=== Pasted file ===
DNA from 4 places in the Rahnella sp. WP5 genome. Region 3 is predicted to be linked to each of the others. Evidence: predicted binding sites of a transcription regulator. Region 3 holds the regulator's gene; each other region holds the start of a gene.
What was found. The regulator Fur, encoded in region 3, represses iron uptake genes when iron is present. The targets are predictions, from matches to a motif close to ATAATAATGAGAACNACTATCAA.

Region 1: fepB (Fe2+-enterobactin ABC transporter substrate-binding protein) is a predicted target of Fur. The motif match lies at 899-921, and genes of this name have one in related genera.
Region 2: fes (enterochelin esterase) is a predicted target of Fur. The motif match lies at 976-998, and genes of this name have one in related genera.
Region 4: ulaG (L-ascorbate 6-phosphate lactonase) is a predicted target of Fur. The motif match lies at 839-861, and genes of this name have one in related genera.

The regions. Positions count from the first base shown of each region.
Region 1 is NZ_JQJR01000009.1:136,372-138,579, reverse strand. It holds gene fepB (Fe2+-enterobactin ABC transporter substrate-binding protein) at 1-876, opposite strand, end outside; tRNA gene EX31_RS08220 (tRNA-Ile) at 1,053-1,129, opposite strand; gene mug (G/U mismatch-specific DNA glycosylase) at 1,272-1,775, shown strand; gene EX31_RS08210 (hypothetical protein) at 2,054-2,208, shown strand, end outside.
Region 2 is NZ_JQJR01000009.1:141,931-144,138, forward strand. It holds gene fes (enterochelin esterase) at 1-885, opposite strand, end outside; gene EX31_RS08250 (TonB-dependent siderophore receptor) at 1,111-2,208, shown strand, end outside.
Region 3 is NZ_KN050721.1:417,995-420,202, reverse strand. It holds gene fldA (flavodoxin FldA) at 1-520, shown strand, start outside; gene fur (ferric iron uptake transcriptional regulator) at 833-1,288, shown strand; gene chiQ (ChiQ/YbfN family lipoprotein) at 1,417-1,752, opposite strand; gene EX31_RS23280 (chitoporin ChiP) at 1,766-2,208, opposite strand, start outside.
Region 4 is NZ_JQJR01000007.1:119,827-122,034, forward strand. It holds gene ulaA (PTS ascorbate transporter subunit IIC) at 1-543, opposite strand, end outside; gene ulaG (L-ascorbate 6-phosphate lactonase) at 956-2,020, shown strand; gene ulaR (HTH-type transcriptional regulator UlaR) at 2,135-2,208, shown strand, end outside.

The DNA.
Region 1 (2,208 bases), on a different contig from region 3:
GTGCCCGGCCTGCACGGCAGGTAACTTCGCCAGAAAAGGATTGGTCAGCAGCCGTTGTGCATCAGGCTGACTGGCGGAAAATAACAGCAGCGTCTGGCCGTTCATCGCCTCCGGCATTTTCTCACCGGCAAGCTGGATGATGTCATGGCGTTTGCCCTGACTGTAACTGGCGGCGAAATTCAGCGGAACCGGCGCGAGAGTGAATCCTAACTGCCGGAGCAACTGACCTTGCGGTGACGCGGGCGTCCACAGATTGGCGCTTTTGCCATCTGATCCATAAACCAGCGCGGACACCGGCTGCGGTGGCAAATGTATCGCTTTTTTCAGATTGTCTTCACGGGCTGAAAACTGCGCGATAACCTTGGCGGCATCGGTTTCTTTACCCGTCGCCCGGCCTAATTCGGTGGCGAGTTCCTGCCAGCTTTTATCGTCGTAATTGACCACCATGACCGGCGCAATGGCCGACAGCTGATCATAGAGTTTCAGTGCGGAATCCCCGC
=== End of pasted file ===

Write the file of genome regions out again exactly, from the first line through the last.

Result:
DNA from 4 places in the Rahnella sp. WP5 genome. Region 3 is predicted to be linked to each of the others. Evidence: predicted binding sites of a transcription regulator. Region 3 holds the regulator's gene; each other region holds the start of a gene.
What was found. The regulator Fur, encoded in region 3, represses iron uptake genes when iron is present. The targets are predictions, from matches to a motif close to ATAATAATGAGAACNACTATCAA.

Region 1: fepB (Fe2+-enterobactin ABC transporter substrate-binding protein) is a predicted target of Fur. The motif match lies at 899-921, and genes of this name have one in related genera.
Region 2: fes (enterochelin esterase) is a predicted target of Fur. The motif match lies at 976-998, and genes of this name have one in related genera.
Region 4: ulaG (L-ascorbate 6-phosphate lactonase) is a predicted target of Fur. The motif match lies at 839-861, and genes of this name have one in related genera.

The regions. Positions count from the first base shown of each region.
Region 1 is NZ_JQJR01000009.1:136,372-138,579, reverse strand. It holds gene fepB (Fe2+-enterobactin ABC transporter substrate-binding protein) at 1-876, opposite strand, end outside; tRNA gene EX31_RS08220 (tRNA-Ile) at 1,053-1,129, opposite strand; gene mug (G/U mismatch-specific DNA glycosylase) at 1,272-1,775, shown strand; gene EX31_RS08210 (hypothetical protein) at 2,054-2,208, shown strand, end outside.
Region 2 is NZ_JQJR01000009.1:141,931-144,138, forward strand. It holds gene fes (enterochelin esterase) at 1-885, opposite strand, end outside; gene EX31_RS08250 (TonB-dependent siderophore receptor) at 1,111-2,208, shown strand, end outside.
Region 3 is NZ_KN050721.1:417,995-420,202, reverse strand. It holds gene fldA (flavodoxin FldA) at 1-520, shown strand, start outside; gene fur (ferric iron uptake transcriptional regulator) at 833-1,288, shown strand; gene chiQ (ChiQ/YbfN family lipoprotein) at 1,417-1,752, opposite strand; gene EX31_RS23280 (chitoporin ChiP) at 1,766-2,208, opposite strand, start outside.
Region 4 is NZ_JQJR01000007.1:119,827-122,034, forward strand. It holds gene ulaA (PTS ascorbate transporter subunit IIC) at 1-543, opposite strand, end outside; gene ulaG (L-ascorbate 6-phosphate lactonase) at 956-2,020, shown strand; gene ulaR (HTH-type transcriptional regulator UlaR) at 2,135-2,208, shown strand, end outside.

The DNA.
Region 1 (2,208 bases), on a different contig from region 3:
GTGCCCGGCCTGCACGGCAGGTAACTTCGCCAGAAAAGGATTGGTCAGCAGCCGTTGTGCATCAGGCTGACTGGCGGAAAATAACAGCAGCGTCTGGCCGTTCATCGCCTCCGGCATTTTCTCACCGGCAAGCTGGATGATGTCATGGCGTTTGCCCTGACTGTAACTGGCGGCGAAATTCAGCGGAACCGGCGCGAGAGTGAATCCTAACTGCCGGAGCAACTGACCTTGCGGTGACGCGGGCGTCCACAGATTGGCGCTTTTGCCATCTGATCCATAAACCAGCGCGGACACCGGCTGCGGTGGCAAATGTATCGCTTTTTTCAGATTGTCTTCACGGGCTGAAAACTGCGCGATAACCTTGGCGGCATCGGTTTCTTTACCCGTCGCCCGGCCTAATTCGGTGGCGAGTTCCTGCCAGCTTTTATCGTCGTAATTGACCACCATGACCGGCGCAATGGCCGACAGCTGATCATAGAGTTTCAGTGCGGAATCCCCGC